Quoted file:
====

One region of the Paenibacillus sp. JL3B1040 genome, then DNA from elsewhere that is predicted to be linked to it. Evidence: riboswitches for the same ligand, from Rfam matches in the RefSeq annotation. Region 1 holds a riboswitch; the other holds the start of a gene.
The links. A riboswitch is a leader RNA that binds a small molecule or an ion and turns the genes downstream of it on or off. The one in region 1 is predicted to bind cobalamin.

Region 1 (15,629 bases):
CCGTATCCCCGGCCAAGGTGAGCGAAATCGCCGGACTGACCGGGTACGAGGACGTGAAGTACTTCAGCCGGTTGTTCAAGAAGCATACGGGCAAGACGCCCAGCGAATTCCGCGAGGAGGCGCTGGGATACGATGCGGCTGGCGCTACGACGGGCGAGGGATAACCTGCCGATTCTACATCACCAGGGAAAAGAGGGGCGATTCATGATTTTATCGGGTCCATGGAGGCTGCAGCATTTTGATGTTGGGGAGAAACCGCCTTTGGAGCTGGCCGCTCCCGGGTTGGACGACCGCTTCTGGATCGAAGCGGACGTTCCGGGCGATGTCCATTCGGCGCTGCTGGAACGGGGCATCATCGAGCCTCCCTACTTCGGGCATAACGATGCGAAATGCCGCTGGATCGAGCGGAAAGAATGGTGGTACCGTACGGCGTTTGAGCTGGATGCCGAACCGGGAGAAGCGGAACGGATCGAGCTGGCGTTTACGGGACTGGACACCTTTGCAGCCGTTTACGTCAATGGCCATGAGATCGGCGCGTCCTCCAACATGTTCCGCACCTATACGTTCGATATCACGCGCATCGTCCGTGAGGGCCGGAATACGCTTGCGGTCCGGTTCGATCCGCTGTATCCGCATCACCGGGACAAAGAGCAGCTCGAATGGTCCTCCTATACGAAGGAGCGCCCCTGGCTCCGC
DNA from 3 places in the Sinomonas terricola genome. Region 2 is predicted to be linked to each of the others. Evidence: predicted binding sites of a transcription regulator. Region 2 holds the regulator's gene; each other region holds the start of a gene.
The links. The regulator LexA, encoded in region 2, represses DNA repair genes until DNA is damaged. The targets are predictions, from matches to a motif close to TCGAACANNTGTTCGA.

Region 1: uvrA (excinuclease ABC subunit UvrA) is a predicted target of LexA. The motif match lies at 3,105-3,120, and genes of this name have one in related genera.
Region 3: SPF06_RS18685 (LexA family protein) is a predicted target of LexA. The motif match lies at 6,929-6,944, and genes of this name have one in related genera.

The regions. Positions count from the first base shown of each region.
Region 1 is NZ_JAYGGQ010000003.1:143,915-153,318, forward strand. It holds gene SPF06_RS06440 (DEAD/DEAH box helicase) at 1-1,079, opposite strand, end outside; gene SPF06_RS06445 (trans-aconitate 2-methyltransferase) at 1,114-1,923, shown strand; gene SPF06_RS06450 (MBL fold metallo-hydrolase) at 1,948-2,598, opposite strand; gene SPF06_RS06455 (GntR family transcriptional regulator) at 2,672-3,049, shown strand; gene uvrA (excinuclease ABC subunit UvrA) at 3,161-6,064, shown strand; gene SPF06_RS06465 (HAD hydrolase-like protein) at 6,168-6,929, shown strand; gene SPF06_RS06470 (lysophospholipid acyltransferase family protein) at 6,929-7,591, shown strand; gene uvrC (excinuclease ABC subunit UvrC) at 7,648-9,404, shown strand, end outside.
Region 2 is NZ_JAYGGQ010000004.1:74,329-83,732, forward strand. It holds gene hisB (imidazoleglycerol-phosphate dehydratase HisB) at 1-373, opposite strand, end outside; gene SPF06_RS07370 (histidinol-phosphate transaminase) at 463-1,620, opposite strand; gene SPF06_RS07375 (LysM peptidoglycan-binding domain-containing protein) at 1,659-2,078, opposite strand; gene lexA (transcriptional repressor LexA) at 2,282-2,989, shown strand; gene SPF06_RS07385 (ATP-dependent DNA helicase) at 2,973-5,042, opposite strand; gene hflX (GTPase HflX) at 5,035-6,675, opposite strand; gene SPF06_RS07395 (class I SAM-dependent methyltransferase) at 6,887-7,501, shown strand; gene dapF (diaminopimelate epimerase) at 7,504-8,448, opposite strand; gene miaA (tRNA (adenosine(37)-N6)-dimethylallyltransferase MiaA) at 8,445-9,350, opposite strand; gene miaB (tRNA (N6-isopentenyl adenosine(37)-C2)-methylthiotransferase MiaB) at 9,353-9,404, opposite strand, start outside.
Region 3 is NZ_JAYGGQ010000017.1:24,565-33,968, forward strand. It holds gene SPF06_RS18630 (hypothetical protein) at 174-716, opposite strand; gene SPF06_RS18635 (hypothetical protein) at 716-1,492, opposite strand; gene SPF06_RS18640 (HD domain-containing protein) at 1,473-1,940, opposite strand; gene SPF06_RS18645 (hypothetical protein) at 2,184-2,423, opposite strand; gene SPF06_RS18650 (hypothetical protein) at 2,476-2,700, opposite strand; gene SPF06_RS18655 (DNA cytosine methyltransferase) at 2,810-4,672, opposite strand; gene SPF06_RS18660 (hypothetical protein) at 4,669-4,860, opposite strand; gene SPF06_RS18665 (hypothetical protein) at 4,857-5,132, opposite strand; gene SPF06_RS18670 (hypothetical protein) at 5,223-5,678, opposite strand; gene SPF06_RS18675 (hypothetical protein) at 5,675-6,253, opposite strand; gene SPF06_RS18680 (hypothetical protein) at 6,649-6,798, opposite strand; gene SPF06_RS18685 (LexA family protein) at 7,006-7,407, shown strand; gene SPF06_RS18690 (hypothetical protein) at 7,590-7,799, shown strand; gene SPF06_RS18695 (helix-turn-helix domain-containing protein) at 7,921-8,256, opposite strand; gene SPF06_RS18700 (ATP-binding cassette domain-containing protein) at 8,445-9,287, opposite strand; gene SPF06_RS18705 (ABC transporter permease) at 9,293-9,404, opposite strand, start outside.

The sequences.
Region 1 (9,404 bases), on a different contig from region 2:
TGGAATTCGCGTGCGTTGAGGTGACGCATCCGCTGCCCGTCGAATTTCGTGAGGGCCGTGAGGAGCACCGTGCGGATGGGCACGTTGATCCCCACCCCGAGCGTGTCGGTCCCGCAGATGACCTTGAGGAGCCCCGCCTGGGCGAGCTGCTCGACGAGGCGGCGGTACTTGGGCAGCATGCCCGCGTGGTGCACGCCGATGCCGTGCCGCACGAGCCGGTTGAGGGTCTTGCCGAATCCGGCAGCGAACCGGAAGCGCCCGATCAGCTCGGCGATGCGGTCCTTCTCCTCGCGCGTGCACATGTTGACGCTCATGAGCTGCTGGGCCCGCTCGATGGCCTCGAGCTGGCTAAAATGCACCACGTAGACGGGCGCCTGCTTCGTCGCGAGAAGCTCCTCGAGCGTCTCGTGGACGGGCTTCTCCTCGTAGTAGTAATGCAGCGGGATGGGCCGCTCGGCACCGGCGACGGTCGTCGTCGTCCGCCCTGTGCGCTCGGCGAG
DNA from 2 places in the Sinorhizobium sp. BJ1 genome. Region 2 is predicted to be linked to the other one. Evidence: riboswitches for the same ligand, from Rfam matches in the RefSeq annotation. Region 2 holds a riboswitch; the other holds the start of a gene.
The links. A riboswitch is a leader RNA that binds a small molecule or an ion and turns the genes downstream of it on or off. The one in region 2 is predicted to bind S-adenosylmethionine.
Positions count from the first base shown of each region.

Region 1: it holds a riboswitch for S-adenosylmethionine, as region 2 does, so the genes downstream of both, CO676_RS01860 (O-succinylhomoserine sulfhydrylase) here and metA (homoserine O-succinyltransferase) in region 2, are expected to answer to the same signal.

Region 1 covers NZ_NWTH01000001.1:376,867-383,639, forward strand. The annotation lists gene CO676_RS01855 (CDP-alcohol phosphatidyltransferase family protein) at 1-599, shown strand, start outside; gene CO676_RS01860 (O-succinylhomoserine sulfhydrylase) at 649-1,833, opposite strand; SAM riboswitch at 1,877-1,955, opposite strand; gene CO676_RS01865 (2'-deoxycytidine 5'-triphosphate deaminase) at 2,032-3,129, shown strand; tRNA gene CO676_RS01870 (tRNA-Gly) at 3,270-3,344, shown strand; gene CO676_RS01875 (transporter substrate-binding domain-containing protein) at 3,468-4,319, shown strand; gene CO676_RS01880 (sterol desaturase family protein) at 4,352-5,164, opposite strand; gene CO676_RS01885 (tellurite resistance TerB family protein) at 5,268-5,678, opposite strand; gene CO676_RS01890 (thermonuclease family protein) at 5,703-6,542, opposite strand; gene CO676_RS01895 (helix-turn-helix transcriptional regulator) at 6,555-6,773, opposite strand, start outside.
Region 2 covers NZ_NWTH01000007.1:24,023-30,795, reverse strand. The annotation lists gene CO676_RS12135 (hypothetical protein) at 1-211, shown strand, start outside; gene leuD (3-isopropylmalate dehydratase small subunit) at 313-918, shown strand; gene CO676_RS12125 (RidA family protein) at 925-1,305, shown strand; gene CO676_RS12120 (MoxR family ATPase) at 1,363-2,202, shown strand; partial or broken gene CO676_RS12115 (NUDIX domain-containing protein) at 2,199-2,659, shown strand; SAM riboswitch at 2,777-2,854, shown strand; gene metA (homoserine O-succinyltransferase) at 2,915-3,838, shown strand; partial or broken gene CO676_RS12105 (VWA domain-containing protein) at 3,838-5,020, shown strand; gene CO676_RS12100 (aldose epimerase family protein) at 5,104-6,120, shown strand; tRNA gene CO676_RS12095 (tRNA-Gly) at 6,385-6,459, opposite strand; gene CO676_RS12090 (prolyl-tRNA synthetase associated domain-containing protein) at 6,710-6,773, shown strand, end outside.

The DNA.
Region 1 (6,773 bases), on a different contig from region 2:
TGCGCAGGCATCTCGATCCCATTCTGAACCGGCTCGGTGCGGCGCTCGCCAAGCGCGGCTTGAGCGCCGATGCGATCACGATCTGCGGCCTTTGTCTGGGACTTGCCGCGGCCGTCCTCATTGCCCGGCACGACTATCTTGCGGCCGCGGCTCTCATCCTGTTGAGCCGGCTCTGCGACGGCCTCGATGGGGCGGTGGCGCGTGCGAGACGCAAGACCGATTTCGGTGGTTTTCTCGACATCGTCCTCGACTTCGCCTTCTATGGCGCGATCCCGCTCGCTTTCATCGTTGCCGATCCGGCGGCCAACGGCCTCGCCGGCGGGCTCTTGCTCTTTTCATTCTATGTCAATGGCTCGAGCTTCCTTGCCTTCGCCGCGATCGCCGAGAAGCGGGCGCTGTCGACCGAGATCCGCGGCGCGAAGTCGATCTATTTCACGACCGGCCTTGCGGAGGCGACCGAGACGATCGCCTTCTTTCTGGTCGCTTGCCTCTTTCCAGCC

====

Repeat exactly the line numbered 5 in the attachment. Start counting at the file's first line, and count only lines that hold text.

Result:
DNA from 3 places in the Sinomonas terricola genome. Region 2 is predicted to be linked to each of the others. Evidence: predicted binding sites of a transcription regulator. Region 2 holds the regulator's gene; each other region holds the start of a gene.